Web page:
By N. Scott Cole
“At last,” the editors of The Oxford Handbook of Populism declare, “everyone understands that populism matters. Recent political events have brought the word ‘populism’ to the center of discussions across the globe” (Kaltwasser et al., 2017, p. 1). A quick glance at scholarly and journalistic commentaries appears to justify this verdict. In the United States, this concept is employed to understand Donald Trump’s rise to power and how he governed. Eric Oliver and Wendy Rahn (2016) state that, “Trump stands out in particular as the populist par excellence” (p. 189). Across the Atlantic, this term is also applied to comprehend the antics of former Prime Minister Boris Johnson (Duncan, 2021). The populist approach is even used to explain the Brexit vote (Bale, 2019). In Brazil, the racist, homophobic, and anti-democratic actions of President Jair Bolsonaro are also analyzed from this perspective (Rachman, 2020). As Yascha Mounk (2018) states, populists have “been gaining strength in every major democracy, from Athens to Ankara, from Sydney to Stockholm, and from Warsaw to Wellington. Despite the obvious differences between the populists who are on the rise in all these countries, their commonalities go deep — and render each of them a danger to the political system in surprisingly similar ways” (p. 7).
While some embrace this term’s success, Oliver and Rahn (2016) admit that the populist concept has problems, especially its promiscuous tendency that allows it to be applied to politicians of the left, right, and center. “Given this diversity,” they ask, “does the concept of populism still have utility? A rich body of comparative research suggests that it does” (p. 190). When it comes to understanding recent political trends around the world, the present article disagrees. It aligns itself, instead, with William Brett’s (2013) comment that, “‘Populism’ is a classic example of a stretched concept, pulled out of shape by overuse and misuse” (p. 410). While some commentators are impressed by the “wave of policymakers, pundits, and scholars [who] are gripped by this [populist] phenomenon” (Kaltwasser et al., 2017, p. 1), this study views such enthusiasm with a dose of skepticism. It does not consider populism to be a perfect guide. This article argues that elite theory, while not infallible, is a more useful approach when it comes to understanding politics.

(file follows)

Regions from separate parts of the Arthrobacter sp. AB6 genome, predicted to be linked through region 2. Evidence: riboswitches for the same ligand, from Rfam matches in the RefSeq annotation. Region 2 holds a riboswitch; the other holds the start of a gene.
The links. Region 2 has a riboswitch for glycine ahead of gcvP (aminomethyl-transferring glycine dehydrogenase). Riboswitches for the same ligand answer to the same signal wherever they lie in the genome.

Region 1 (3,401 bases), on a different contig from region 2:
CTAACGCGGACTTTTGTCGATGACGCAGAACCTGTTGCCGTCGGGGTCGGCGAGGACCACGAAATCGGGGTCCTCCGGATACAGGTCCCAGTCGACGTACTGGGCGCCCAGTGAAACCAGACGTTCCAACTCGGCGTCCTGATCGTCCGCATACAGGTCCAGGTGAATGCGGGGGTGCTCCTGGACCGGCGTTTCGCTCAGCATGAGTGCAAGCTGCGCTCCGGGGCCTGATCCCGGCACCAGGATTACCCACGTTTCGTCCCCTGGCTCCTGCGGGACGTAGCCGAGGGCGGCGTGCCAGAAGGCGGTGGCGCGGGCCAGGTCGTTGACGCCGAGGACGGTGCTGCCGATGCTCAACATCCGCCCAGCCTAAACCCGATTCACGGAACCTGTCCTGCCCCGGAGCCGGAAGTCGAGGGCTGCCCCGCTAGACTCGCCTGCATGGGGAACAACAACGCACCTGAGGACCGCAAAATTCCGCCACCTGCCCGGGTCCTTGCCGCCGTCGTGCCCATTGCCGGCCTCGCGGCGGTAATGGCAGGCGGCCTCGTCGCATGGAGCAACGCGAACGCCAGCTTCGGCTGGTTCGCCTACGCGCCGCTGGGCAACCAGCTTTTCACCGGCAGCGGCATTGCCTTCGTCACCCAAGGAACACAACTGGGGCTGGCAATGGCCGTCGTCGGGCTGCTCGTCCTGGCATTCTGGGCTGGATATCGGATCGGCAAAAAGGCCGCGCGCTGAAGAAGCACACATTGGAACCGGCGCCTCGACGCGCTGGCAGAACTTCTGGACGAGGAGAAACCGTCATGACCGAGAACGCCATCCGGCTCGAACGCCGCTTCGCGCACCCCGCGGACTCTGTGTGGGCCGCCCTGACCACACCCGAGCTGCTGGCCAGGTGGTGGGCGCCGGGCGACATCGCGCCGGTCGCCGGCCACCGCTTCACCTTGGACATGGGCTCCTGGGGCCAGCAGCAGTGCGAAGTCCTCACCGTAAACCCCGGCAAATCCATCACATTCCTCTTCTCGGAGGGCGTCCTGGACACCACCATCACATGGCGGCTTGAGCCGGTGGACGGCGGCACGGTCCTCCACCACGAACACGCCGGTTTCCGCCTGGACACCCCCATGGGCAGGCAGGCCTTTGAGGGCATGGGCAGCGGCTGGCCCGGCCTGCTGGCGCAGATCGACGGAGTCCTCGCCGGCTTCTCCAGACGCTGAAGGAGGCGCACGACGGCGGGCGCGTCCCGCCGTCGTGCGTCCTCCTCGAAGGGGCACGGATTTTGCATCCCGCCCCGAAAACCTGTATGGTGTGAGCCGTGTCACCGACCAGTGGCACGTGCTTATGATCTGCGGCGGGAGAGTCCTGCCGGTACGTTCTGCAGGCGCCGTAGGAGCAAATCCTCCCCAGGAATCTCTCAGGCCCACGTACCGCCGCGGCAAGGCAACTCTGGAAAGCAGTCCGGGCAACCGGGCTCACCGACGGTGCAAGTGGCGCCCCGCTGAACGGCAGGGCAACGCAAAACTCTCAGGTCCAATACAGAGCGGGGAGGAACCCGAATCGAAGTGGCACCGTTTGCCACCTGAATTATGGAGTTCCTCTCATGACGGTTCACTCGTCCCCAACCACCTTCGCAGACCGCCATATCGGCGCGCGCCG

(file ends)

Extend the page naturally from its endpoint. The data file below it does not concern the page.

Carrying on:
Why is elite theory better than the populist model when it comes to analyzing politics? The elite approach has several advantages that elude the populist perspective. Specifically, it can precisely define its subject matter, clearly identify which actors need to be studied, and accurately explain their political behavior. The populist school fails on each of these dimensions. Also, the elite approach employs a variety of concepts that make it more theoretically rigorous than the alternative perspective.